As one example of our commitment to the “3Rs,” FDA announced in November 2018 that it was taking steps to propose a study that, once completed, could provide a way for animal drug developers to conduct certain types of research without the use of dogs. To help meet that aim, a minimally-invasive, non-terminal beagle study currently under way is designed to validate a research model for the comparison of blood levels of certain orally-administered canine drugs, in order to provide an alternative approach that animal drug developers can use to generate data needed to support the FDA’s approval of these types of drugs without the use of dogs during the research process. At the conclusion of the study, the dogs will be retired for adoption as pets. (For more information, see https://www.fda.gov/news-events/press-announcements/statement-fda-commissioner-scott-gottlieb-md-efforts-reduce-animal-testing-through-study-aimed.)
The FDA has already taken additional significant steps to reaffirm and strengthen our commitment to the “3Rs”and support the development and use of alternative methods (such as assays and technologies like organs-on-a-chip). We’ve formed the Modeling and Simulation Working Group to accelerate the adoption of modeling and simulation tools in product development and evaluation; initiated the Toxicology Working Group,which has developed a roadmap for integrating emerging predictive toxicology methods and new technologies into regulatory safety and risk assessments; and initiated the Alternative Methods Working Group (Advancing Alternative Methods) to support the advancement of new technologies as alternatives to animal testing. FDA’s Center for Drug Evaluation and Research (CDER) has recently published a review of its efforts to support the 3Rs in carrying out its health mission mandate. The FDA also participates in theInteragency Coordinating Committee on the Validation of Alternative Methods.
Most recently, the June 2022 meeting of the Science Board to the Food and Drug Administration included a discussion of the Agency's enhanced efforts to spur the development, qualification, and adoption of new alternative methods for regulatory use that may replace, reduce, and refine animal testing and have the potential to provide both more timely and more predictive information to accelerate product development and enhance emergency preparedness.
2. What are the possible benefits and disadvantages for the FDA if the Modernization Act passes?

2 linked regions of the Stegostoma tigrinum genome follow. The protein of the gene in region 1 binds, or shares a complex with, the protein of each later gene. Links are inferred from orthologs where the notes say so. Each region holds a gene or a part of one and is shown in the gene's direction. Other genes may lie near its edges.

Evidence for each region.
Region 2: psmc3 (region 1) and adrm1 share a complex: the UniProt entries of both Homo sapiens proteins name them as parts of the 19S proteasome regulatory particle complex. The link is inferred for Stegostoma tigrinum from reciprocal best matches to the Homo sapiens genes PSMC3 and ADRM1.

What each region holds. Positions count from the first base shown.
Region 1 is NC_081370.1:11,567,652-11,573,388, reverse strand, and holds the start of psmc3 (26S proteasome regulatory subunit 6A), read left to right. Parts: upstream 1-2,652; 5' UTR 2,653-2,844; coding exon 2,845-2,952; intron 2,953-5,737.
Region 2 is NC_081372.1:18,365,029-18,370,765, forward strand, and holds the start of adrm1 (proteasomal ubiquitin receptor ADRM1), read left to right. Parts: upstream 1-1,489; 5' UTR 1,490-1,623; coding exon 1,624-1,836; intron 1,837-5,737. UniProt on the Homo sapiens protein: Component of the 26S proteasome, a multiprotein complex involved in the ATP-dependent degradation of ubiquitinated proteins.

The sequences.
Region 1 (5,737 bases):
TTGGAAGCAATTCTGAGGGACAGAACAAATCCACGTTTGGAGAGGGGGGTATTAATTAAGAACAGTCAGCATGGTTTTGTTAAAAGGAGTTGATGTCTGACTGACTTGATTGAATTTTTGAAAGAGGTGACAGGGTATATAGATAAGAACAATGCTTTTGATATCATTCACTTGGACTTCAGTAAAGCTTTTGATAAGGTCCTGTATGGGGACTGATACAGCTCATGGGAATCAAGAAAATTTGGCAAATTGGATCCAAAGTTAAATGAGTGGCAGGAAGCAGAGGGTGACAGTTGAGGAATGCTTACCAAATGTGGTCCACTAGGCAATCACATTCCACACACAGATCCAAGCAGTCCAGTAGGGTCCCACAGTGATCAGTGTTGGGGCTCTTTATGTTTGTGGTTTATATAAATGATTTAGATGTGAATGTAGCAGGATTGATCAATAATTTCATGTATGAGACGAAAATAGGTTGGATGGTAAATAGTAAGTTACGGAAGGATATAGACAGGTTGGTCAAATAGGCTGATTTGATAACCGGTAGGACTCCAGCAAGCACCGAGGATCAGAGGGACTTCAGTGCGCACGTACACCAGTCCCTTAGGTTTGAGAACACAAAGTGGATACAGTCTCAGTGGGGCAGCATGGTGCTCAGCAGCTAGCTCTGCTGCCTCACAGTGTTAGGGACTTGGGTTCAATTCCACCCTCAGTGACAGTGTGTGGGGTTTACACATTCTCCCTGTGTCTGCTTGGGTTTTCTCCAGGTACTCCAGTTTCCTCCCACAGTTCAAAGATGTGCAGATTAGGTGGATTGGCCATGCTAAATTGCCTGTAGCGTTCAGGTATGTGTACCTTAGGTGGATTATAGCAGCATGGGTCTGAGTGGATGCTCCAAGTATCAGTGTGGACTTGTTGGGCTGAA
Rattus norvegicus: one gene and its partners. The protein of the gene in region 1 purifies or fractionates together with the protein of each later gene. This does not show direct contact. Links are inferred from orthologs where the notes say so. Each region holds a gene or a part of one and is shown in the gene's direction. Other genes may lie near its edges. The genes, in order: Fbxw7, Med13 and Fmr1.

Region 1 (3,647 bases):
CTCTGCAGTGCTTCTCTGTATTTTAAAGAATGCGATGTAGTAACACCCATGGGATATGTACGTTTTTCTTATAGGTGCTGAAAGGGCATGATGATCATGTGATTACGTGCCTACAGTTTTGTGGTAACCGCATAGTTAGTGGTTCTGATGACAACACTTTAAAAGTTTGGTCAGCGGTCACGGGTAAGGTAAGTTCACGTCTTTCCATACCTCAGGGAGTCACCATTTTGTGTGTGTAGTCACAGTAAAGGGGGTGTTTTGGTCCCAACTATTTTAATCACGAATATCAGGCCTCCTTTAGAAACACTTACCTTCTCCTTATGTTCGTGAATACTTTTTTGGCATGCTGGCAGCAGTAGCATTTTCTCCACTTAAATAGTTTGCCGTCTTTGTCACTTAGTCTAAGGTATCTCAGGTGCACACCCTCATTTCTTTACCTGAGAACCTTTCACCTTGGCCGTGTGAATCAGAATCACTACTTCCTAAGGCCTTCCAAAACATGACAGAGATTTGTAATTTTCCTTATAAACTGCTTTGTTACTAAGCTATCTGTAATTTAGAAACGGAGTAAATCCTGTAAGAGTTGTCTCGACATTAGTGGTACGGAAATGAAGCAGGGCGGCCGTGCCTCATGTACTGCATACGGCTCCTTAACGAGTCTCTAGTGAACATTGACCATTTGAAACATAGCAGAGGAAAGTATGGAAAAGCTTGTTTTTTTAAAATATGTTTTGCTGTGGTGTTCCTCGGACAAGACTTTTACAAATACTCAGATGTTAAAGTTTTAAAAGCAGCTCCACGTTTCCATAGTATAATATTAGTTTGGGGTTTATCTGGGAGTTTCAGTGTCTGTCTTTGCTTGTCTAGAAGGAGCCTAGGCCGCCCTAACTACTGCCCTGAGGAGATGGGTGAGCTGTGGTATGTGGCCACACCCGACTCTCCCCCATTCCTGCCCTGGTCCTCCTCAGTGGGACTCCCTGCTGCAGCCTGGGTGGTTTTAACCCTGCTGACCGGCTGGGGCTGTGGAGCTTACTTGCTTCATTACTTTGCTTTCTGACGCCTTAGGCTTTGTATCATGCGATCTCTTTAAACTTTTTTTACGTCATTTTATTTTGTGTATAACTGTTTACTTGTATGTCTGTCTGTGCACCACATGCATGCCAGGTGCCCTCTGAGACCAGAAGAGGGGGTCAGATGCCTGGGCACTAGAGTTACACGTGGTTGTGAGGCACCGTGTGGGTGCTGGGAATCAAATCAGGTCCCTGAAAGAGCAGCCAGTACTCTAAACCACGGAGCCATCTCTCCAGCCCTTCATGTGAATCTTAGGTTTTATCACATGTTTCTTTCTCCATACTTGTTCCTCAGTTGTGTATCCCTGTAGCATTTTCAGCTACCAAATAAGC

The FDA does not comment on proposed or pending legislation.
The Americans for Medical Progress (AMP), which supports animal testing, points out some alternative testing is already being done.
“Is the AMP opposed to the use of non-animal testing methods?" asked 7News Investigative Reporter Scott Taylor.
“No, not at all. We applaud the advancement of non-animal alternatives however we also need to recognize that these are relatively new technologies and they are in their infancy which means they only answer a fraction of the questions we are asking about safety in medications," said Jim Newman with Americans for Medical Progress.
Dr. Thomas Hartung is at the forefront of what the FDA Modernization Act wants more of at the Center for Alternative Testing in Baltimore, Md. He said alternative testing involving stem-cell technology and bioengineering research is the future.
“These allow us to study really what the human brain does. We are not seventy kilograms rats. It is really important for us to have models that are human to understand what chemicals do for Autism, Alzheimer's disease and others," added Dr. Thomas Hartung, Director of The Center for Alternative Testing.
The AMP believes research using animals is still very valuable.
“It's an incredibly important issue. Making sure our medication is safe. Developing new medications to treat cancers, muscular dystrophy, and countless diseases. All of that requires studies of animals and people need to understand that," said Newman.
7News couldn't track down anyone who was against reducing the number of animals used in experiments but how fast those numbers can be reduced will be up for debate until people in Congress do something about it.
Supporters of the FDA Modernization Act point out that it has a great deal of bipartisan support in Congress and it has a good chance that it will be attached to a must-pass spending bill that will keep the government running through mid-November.
If it isn't attached to a spending bill, look for it to be re-introduced as its own stand-alone bill in the near future.